As expected, the race - starting at 6:00 PM on the sandy track at Melbourne Cricket Ground - became the classical encounter between a frontrunner and a finisher. Kuts led from the beginning, trying to destroy his opponents with continuing intervals of acceleration and slowing down, while Pirie followed in his footsteps. This continued for 21 of the 25 laps, until both runners had virtually run out of gas, which even Kuts admitted later. But the 29 year old navy officer from the Ukraine had one last sprint left in his tank. While Kuts raced to gold seven seconds ahead of Hungary's Jozsef Kovacs and Allan Lawrence of Australia, Pirie dropped back to a disappointing eighth place.

"He murdered me - that's all there was to it", Pirie later told the home press, who put him under crossfire. Meanwhile, Kuts sent his coach Grigorij Nikiforov to talk the media, while giving an exclusive interview to his wife Raissa, who worked as a journalist. The man who was often criticized as a "race robot" and was later even connected to doping allegations by the flamboyant Pirie, was in fact no one-dimensional race horse, but a great tactician with unprecedented stamina. Kuts proved all his critics wrong five days later when he also won the 5000 meters. In this race, Pirie finished second.

News of the day: Charles Dumas (USA) grabs the gold in the men's high jump, while Czech Olga Fikotová wins the women's discus throw +++ Americans Charles Vinci (bantam weight) and Isaac Berger (feather weight) earn the first two golds in weightlifting +++ The fencing team from Italy becomes Olympic champion with the men's foil.


Moments of Melbourne, Part 1 - Thursday, November 22nd, 1956

With cannon fire and a rather slow version of Australia's most popular song, "Waltzing Matilda", Melbourne opened the 1956 Summer Olympics on a cloudy and cool Thursday afternoon. The ceremony, that started at 3:00 PM local time, had nothing of the modern day pomp and pageantry. The somber mood was apt to the politically turbulent times. Considering the backdrop of the crises in Hungary and in the Suez, many people around the globe considered it to be a success that the Games were held at all. German commentator Dr. Paul Laven wrote: "The Olympic flames saves peace on earth!" (picture: Getty)

A spirit of newness and the unusual sorrounded this opening day. Never before had the Games been staged in the southern hemisphere. Never before had an opening ceremony been held so late in the year, with most of the season virtually over for the top-tier athletes from Europe and America and Melbourne's shop windows already featuring Christmas decoration. Nevertheless, it was the Australian audience and their genuine love for sports that saved the opening day and the fortnight to come.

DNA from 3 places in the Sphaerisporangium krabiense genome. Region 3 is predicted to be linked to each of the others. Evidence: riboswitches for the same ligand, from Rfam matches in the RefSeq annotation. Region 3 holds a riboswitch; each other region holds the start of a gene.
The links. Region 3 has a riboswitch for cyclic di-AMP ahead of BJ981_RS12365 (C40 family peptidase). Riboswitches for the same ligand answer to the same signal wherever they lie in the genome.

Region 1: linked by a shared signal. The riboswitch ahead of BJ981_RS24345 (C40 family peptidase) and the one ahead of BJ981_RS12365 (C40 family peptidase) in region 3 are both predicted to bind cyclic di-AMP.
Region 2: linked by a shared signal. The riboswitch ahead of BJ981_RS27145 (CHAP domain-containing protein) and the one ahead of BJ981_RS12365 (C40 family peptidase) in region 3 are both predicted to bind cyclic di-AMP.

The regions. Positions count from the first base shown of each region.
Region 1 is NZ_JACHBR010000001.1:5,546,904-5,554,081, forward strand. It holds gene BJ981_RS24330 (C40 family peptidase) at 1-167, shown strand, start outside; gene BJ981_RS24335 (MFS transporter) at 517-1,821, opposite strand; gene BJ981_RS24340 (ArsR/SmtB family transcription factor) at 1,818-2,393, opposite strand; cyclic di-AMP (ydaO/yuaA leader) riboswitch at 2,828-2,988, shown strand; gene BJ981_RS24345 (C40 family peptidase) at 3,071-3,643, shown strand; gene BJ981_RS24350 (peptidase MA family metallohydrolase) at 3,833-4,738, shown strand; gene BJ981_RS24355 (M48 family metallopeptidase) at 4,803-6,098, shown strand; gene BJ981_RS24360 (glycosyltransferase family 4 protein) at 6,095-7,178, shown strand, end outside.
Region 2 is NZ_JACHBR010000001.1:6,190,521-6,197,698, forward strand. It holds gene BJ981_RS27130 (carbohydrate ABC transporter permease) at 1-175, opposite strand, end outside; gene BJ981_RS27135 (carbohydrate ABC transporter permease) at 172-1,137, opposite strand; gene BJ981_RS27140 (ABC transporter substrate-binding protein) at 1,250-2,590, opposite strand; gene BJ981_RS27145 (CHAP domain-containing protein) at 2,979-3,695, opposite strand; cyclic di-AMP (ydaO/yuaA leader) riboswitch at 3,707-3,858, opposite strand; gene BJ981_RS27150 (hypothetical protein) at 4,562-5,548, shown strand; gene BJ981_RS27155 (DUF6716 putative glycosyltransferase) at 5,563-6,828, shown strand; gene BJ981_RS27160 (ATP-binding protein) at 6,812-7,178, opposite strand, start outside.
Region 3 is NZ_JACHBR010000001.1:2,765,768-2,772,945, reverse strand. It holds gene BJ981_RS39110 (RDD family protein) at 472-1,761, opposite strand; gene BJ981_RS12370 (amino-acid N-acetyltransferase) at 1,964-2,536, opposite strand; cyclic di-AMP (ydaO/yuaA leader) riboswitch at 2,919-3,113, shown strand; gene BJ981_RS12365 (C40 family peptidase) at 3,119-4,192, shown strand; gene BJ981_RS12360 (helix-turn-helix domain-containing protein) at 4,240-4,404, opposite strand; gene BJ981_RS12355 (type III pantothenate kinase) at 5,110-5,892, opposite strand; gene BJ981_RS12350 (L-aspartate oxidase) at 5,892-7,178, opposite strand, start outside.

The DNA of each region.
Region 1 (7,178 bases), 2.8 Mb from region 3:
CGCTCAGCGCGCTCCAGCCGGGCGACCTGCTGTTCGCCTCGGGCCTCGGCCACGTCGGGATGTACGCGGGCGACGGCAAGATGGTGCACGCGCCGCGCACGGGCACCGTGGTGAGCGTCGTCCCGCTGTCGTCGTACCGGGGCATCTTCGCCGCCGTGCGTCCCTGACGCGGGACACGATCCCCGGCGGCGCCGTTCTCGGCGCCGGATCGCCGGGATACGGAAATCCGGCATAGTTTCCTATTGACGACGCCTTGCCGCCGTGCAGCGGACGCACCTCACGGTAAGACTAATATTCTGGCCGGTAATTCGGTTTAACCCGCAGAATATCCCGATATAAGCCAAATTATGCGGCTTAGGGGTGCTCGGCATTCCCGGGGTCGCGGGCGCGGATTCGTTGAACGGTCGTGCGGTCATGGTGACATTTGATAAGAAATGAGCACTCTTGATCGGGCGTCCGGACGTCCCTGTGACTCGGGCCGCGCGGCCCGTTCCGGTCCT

Queen Elizabeth had send her husband Prince Philipp, the Duke of Edinburgh, Down Under to officially declare open the Games. Before that, the parade of nations had seen the first Summer Olympics appearance of a unified team from East and West Germany. Roaring applause welcomed the team from civil war torn Hungary that had left Budapest at the height of the revolution. Many athletes were unsure about the fate of their loved ones back home when arriving at Melbourne, many were never going to go home again (picture: Getty).

Despite of the boycott by the Netherlands, Spain, Switzerland, Egypt, Iran, and the Lebanon, 69 nations entered, equalling the record set four years earlier at Helsinki. While young Australian running hopeful Ron Clarke was almost burnt when he lit the Olympic cauldron, his mentor and hero John Landy spoke the oath for all the athletes (picture: olympics.com.au).

While a lot of things were new on this day, there was also one historic last: This opening ceremony was the last in history not to be followed live by a global TV audience. Australian TV ABC had started broadcasting just two weeks before. At the time of the opening ceremony, only 5000 television sets had been sold in the whole country. Tapes from the opening ceremony and the following competitions were carried to Sydney by car, where the footage was refurbished into daily reports. Outside of Australia, only few moving pictures could be seen - and that only three to five days later (picture: abctvgorehill.com.au).